I’ve been asked many times over the years about overcoming my crippling anxiety. I never really struggled with anxiety until I had a massive sudden onset in my early twenties that wound up with me in the back of an ambulance and caused me to spiral into a very real depression. I still recognize anxiety in my life today, but it doesn’t control me anymore like it used to. The question I’m asked all the time is: How did I get over it? How did I control it? And there are a number of things I did to grab ahold of my psyche again, but the true ‘cure,’ if you will, came when I figured out what had brought it on in the first place.
We live in a world where we want to diagnose things so we can treat symptoms. We want answers and solutions to the symptoms, but we’re not looking at the causes. Someone has high blood pressure and we give them a pill as opposed to look at what caused it and reverse the causation! It’s all about fixing the symptoms and not about conquering the underlying problem.
So when people ask me how I controlled my anxiety, my answer is that I changed my life. It wasn’t a pill I needed (although I took one or two) it was a shift!
Y’all, we were designed, created, for a purpose. And our heart and soul will always feel unsettled, unfulfilled, uncertain until we set ourselves free to pursue that purpose. And if I had to guess, I would wager that what you really feel called to do, or what you really love deep down in your soul, is probably not what you spend most of your time doing. Am I right? This calling, this fulfillment is probably outside your box and outside your comfort zone. And that’s probably why you haven’t stepped into it already.
Here’s the deal: It’s not going to come any closer to you. You’re going to have to go to it. But you have to first know what ‘it’ is.
In John 1:38 Jesus asks his followers as they are literally walking behind him in awe of him: “What are you seeking?” He doesn’t ask because He doesn’t know. Of course He knows the truest desire of their hearts. He asks because He wonders if THEY know. And if they do know… will they be brave enough to ask for it? Will they be bold enough to go after it?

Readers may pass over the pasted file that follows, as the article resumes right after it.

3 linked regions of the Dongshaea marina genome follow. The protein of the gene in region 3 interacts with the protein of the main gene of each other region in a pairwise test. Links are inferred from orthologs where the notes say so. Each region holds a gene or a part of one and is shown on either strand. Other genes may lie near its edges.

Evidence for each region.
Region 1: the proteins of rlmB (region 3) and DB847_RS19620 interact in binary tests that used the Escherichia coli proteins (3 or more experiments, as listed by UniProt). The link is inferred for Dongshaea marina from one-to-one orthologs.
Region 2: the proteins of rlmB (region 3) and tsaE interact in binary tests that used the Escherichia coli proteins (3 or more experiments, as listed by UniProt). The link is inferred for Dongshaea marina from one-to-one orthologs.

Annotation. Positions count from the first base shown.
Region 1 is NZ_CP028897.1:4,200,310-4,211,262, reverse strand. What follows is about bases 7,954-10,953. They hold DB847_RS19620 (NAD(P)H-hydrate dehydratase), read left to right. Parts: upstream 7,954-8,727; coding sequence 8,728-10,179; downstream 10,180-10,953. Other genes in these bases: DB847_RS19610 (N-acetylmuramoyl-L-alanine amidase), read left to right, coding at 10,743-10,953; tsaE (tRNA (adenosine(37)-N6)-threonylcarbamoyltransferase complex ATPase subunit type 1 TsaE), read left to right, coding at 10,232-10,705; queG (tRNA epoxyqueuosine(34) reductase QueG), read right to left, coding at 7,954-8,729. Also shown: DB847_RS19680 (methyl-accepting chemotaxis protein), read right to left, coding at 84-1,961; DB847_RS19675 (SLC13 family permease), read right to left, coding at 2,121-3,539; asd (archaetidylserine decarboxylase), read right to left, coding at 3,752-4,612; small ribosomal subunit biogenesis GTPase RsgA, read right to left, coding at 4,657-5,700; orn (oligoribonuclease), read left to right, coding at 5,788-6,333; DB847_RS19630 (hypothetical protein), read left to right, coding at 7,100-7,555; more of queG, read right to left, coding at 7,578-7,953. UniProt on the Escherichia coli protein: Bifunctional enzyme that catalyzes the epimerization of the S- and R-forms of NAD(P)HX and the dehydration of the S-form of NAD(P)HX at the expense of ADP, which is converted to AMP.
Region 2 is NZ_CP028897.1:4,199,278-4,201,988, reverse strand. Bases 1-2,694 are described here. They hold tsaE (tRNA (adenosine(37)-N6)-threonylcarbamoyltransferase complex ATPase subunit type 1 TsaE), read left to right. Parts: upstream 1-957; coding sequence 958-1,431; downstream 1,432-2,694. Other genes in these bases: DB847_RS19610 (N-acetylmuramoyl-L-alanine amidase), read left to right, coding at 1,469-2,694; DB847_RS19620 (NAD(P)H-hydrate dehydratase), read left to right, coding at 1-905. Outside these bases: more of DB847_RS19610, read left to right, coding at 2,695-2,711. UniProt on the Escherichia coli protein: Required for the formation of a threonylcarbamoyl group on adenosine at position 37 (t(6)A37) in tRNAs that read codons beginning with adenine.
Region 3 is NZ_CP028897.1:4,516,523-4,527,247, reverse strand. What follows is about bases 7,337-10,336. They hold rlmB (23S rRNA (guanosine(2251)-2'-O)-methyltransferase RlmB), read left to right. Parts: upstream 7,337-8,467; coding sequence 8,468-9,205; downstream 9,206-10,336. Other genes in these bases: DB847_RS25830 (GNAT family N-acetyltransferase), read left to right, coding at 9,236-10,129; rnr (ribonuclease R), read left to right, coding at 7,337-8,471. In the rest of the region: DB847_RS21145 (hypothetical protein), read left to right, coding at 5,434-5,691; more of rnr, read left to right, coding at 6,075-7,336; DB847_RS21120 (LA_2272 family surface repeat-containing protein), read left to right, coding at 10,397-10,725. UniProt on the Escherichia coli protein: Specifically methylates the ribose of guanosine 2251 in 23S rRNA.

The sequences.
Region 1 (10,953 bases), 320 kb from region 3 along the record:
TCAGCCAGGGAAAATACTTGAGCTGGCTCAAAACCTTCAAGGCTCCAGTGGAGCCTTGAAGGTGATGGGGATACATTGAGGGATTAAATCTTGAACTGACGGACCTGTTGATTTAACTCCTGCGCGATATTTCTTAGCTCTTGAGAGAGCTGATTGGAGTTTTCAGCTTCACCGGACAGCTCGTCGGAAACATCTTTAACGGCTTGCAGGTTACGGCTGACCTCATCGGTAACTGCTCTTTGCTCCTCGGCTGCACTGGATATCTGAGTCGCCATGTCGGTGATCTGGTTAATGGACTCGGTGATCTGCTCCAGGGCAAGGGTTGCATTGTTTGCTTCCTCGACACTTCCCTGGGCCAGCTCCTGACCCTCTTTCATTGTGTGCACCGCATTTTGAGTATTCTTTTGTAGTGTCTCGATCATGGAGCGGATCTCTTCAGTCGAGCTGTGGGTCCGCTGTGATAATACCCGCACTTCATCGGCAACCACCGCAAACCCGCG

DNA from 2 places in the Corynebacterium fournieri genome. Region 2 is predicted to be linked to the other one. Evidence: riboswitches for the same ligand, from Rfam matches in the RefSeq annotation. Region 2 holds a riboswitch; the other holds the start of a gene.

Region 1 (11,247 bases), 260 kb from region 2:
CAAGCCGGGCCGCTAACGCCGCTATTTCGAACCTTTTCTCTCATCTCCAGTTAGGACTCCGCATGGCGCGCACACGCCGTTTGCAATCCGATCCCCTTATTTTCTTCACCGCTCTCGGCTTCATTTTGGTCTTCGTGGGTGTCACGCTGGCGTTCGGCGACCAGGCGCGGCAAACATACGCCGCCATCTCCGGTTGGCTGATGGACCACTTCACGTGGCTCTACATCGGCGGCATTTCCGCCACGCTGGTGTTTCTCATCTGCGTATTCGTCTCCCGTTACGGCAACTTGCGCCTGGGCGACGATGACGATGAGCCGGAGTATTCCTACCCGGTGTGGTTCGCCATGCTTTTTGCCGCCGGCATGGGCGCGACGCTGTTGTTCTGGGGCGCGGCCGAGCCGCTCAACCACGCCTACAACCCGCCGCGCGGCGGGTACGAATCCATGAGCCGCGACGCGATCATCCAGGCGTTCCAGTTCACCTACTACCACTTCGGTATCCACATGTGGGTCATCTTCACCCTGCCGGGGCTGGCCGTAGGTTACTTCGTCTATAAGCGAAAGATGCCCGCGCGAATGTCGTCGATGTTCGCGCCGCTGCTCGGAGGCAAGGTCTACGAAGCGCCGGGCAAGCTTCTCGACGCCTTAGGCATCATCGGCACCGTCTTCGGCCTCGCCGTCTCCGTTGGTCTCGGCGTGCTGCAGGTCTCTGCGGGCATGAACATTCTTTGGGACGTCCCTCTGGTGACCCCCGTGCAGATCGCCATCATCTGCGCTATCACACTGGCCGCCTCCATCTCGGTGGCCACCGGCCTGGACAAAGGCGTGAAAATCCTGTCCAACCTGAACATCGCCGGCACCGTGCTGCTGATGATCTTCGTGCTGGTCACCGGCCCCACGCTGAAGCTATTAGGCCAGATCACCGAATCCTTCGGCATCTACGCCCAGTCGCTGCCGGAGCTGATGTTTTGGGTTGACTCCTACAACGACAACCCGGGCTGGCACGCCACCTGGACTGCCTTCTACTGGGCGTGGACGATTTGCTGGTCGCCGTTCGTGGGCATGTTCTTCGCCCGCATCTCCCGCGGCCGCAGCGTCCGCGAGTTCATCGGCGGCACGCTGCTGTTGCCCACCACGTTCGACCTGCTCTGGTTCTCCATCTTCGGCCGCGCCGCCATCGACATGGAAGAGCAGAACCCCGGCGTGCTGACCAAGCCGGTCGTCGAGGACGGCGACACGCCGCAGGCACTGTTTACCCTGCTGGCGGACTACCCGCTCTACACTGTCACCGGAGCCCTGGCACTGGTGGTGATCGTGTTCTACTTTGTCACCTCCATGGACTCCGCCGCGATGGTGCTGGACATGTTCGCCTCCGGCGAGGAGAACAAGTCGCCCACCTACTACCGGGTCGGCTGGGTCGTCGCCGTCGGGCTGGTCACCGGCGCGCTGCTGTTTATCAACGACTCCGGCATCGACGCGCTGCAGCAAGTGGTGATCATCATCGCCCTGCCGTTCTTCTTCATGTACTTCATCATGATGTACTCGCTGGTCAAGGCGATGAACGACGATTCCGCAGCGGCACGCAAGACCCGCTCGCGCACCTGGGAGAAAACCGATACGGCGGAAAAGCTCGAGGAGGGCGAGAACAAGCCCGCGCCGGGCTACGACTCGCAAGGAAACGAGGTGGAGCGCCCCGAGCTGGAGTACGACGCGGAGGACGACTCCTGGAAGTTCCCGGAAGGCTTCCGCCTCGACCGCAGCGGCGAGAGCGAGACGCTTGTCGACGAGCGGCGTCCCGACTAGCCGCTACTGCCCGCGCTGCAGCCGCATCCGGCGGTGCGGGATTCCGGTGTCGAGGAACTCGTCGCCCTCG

In the book The Last Arrow, absolutely one of my very favorites (I’m reading it now for the second time), the author, Erwin Raphael, points out that the blind man who sought after Jesus to heal him, upon being asked what he was seeking, did not ask for a walking stick (after all, Jesus was a carpenter and could likely whittle up a nice one for him). He didn’t ask for a seeing eye dog.
He asked for his sight.
He asked for what he REALLY wanted. And Jesus gave it to him. I’m sure that had the man asked for a walking stick, Jesus would have granted his request. Do you think the man would have walked away with his perfect and holy walking stick only to think, “I wonder what would have happened if I would have asked for what I was really seeking?”
This lights up my whole heart and reminds me that our time here is too short to waste pursing the things that get us pretty close to what we’re seeking just because we’re afraid to desire and pursue the very things we were designed and created to want. Surely the man wanted to see… it was what he was designed to do!
Don’t get me wrong, I know that God’s plan for us is not to just give us the things we want, and I know that life is not fair and we won’t always have everything play out our way- of course that’s not true, at least not in this world. But what if God put desires on our hearts absolutely hoping we’d pursue them?
Heaven forbid we don’t take the opportunity to search our hearts and KNOW what it is that we really are seeking in this life. And once we know, how dare we not give ourselves permission to pursue that? So my challenge to you today is to spend some time really answering this question:
What are you seeking?
And when you find the answer (wealth, fame, passion, love, success, admiration, etc), I want you to define it for yourself. The world will steer us wrong 99% of the time. For example, when I took a moment to define success for myself, I discovered that I was already there! That’s why the pursuit of it had left me feeling empty. I already had it! Wealth- what is that? A certain dollar amount? Probably not, because once you hit it, it won’t be enough! Maybe if you reflect on YOUR definition of what being wealthy looks like, you’ll discover you’re much closer than you think.
Chris Stapleton, a family favorite around here, sings:
Some say love is more precious than gold.
It can’t be bought and it can’t be sold.
I’ve got love enough to spare.
And that makes me a millionaire.
So what are you seeking? And is it a simple perspective shift that will help you find fulfillment in what you already have, or is there something else? And if you know what you want, what’s stopping you from asking for it and pursuing it?
What are you waiting for?